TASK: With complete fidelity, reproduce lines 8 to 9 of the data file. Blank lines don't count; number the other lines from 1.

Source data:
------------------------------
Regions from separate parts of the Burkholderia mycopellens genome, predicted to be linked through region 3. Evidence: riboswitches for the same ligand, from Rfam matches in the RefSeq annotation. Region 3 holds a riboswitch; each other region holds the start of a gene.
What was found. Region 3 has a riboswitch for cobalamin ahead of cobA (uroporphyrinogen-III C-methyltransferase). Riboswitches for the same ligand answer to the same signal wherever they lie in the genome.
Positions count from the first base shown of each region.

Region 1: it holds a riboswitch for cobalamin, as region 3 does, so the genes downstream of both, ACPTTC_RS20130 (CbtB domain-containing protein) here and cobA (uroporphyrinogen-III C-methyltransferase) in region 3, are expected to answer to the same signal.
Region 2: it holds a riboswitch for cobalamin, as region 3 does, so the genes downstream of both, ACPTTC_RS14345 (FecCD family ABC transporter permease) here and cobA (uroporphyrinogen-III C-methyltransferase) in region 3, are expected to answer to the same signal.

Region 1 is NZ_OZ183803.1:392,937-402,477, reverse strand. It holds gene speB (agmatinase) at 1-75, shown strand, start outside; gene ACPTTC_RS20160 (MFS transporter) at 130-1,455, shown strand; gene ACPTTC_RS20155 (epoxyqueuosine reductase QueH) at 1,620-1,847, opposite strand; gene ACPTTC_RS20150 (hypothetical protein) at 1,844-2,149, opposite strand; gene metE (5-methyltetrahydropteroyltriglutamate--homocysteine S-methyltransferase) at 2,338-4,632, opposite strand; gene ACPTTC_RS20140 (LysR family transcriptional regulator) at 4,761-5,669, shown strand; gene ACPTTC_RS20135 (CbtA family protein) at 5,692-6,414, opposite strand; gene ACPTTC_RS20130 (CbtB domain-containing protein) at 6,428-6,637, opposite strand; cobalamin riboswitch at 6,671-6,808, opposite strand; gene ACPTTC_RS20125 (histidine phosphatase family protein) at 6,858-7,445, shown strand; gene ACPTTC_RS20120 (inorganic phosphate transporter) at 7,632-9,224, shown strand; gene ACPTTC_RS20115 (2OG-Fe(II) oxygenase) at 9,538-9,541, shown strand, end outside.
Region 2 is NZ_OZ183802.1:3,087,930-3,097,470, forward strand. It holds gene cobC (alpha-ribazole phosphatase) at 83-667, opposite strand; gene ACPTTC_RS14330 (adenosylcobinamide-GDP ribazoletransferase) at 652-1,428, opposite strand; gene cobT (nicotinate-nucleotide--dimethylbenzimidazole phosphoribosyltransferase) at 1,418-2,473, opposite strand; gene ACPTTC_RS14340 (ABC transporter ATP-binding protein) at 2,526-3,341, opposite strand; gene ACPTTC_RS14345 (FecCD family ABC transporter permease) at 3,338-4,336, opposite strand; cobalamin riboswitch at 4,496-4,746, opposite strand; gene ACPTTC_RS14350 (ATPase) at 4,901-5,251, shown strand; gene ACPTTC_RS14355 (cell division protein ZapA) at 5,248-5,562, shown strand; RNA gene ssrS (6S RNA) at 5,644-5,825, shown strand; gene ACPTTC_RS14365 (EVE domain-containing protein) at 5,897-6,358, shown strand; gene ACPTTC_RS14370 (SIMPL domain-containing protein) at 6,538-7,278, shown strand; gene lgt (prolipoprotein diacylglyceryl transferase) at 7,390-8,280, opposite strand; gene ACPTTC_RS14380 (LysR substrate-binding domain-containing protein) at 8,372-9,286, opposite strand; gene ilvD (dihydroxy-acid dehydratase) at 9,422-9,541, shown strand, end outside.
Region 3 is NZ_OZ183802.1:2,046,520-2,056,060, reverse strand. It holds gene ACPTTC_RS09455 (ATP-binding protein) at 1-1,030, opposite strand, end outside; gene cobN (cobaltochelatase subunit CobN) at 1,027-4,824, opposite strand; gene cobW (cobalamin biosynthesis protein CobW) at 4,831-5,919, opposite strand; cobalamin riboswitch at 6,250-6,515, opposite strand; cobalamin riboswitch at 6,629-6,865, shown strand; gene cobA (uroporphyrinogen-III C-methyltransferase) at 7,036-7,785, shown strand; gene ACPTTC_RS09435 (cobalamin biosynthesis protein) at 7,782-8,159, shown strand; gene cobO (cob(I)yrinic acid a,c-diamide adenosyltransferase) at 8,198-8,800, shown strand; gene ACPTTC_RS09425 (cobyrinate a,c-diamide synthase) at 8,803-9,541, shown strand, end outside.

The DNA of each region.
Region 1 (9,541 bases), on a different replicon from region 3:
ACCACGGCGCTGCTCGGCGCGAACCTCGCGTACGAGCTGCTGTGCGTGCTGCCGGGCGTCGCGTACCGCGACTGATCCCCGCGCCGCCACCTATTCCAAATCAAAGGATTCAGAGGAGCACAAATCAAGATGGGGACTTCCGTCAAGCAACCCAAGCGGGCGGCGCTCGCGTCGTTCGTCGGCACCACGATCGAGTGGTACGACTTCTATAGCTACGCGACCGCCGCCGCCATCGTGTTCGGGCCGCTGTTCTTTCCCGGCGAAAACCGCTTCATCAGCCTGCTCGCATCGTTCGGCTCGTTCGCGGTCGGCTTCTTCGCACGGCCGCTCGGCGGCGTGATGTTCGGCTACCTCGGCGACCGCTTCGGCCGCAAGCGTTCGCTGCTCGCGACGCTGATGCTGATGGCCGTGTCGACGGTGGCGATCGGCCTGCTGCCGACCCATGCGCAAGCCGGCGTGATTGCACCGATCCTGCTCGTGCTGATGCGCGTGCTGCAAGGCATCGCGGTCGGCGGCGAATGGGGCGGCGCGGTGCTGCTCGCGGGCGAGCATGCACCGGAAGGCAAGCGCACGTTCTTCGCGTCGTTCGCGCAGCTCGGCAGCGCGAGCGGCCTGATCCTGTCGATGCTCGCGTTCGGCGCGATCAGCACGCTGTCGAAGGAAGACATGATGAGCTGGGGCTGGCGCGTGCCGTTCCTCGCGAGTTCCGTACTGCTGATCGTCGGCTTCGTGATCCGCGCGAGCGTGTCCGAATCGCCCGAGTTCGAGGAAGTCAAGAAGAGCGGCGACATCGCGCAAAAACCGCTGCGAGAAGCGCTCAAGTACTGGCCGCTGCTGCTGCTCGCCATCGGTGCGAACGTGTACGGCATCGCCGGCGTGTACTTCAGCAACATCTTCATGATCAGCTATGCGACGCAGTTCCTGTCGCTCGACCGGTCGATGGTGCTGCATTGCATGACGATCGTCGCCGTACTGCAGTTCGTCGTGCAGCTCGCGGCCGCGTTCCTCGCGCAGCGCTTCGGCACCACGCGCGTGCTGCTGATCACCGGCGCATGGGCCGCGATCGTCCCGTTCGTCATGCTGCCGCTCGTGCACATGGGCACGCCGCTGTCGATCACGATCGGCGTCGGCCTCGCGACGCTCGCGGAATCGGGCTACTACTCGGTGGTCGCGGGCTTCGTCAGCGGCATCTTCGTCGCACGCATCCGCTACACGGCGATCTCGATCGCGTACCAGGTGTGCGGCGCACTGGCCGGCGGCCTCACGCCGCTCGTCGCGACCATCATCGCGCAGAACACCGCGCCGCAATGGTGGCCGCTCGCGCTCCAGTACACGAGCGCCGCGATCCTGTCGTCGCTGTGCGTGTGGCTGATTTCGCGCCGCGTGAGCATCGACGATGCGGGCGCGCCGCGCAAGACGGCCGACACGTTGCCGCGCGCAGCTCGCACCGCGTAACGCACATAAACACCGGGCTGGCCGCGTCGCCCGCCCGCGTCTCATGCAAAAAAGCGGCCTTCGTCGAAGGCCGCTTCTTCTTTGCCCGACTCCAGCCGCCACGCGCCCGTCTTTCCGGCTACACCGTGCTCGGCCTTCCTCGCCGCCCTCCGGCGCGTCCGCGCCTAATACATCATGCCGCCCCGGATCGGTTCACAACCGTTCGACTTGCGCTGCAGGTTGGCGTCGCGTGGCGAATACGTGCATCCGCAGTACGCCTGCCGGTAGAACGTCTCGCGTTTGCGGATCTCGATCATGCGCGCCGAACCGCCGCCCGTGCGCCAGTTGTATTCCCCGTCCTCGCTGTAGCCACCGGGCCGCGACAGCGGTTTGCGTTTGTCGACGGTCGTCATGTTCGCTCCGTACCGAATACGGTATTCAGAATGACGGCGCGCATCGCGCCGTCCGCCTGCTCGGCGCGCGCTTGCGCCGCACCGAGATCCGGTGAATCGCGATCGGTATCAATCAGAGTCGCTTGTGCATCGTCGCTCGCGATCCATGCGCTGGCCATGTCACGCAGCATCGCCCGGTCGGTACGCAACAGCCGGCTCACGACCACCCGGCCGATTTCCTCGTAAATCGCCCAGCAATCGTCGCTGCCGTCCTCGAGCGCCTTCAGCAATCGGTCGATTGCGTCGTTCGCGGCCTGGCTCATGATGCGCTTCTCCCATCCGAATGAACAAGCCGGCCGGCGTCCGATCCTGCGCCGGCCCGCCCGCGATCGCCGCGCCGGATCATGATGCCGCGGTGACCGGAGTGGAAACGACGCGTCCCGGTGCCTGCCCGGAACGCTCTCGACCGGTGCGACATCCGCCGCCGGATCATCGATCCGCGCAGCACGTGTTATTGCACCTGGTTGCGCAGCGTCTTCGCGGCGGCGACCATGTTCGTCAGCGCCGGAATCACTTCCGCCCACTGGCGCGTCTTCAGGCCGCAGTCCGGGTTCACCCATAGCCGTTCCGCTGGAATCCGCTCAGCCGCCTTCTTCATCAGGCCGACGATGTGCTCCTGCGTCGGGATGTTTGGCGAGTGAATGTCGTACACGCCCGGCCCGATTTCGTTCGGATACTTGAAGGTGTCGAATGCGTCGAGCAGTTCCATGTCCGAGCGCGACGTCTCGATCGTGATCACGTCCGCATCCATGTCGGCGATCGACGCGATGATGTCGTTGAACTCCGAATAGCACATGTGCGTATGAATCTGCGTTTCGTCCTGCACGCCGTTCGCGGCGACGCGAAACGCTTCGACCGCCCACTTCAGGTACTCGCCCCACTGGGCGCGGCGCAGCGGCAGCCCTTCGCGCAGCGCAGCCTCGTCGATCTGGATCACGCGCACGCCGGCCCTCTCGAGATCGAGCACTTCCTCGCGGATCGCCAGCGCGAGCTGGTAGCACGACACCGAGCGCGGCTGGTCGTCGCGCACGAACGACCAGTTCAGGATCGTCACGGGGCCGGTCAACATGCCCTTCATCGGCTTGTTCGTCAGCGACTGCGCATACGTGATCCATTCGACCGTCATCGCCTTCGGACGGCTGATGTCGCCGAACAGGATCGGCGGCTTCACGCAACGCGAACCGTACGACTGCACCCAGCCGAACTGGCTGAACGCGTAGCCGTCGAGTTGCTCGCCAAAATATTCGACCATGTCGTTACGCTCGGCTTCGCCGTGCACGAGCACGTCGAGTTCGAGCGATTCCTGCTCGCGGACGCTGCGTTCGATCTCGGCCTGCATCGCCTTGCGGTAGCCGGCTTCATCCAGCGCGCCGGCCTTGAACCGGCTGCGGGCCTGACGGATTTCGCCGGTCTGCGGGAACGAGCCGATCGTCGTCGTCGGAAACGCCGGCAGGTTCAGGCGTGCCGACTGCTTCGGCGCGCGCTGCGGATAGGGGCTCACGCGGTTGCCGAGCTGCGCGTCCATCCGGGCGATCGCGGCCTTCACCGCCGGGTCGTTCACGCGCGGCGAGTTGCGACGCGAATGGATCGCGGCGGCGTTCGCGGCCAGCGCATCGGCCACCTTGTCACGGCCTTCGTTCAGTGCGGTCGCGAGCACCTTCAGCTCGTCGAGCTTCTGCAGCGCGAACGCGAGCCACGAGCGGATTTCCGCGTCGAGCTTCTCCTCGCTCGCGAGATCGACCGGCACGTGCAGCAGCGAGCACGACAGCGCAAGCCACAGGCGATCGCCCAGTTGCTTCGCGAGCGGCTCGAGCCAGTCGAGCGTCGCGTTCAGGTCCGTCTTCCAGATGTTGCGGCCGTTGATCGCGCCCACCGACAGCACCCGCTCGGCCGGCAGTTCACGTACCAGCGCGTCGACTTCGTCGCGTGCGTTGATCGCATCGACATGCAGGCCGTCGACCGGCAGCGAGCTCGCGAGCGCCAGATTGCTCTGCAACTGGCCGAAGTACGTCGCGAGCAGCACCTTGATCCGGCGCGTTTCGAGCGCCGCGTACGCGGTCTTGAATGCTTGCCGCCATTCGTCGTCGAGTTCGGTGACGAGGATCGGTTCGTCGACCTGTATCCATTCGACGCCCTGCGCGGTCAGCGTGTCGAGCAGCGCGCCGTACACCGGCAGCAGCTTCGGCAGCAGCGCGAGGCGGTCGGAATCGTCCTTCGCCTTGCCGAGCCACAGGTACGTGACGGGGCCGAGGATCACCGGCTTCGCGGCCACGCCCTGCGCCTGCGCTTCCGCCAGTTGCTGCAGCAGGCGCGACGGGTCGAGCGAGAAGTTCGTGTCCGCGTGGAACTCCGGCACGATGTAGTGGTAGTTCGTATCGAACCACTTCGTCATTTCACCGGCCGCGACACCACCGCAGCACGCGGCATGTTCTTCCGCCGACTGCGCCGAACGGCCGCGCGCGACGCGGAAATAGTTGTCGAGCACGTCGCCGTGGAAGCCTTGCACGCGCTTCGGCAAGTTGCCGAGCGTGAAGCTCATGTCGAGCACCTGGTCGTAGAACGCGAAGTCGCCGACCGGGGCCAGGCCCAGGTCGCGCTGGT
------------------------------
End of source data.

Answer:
Region 3 is NZ_OZ183802.1:2,046,520-2,056,060, reverse strand. It holds gene ACPTTC_RS09455 (ATP-binding protein) at 1-1,030, opposite strand, end outside; gene cobN (cobaltochelatase subunit CobN) at 1,027-4,824, opposite strand; gene cobW (cobalamin biosynthesis protein CobW) at 4,831-5,919, opposite strand; cobalamin riboswitch at 6,250-6,515, opposite strand; cobalamin riboswitch at 6,629-6,865, shown strand; gene cobA (uroporphyrinogen-III C-methyltransferase) at 7,036-7,785, shown strand; gene ACPTTC_RS09435 (cobalamin biosynthesis protein) at 7,782-8,159, shown strand; gene cobO (cob(I)yrinic acid a,c-diamide adenosyltransferase) at 8,198-8,800, shown strand; gene ACPTTC_RS09425 (cobyrinate a,c-diamide synthase) at 8,803-9,541, shown strand, end outside.

The DNA of each region.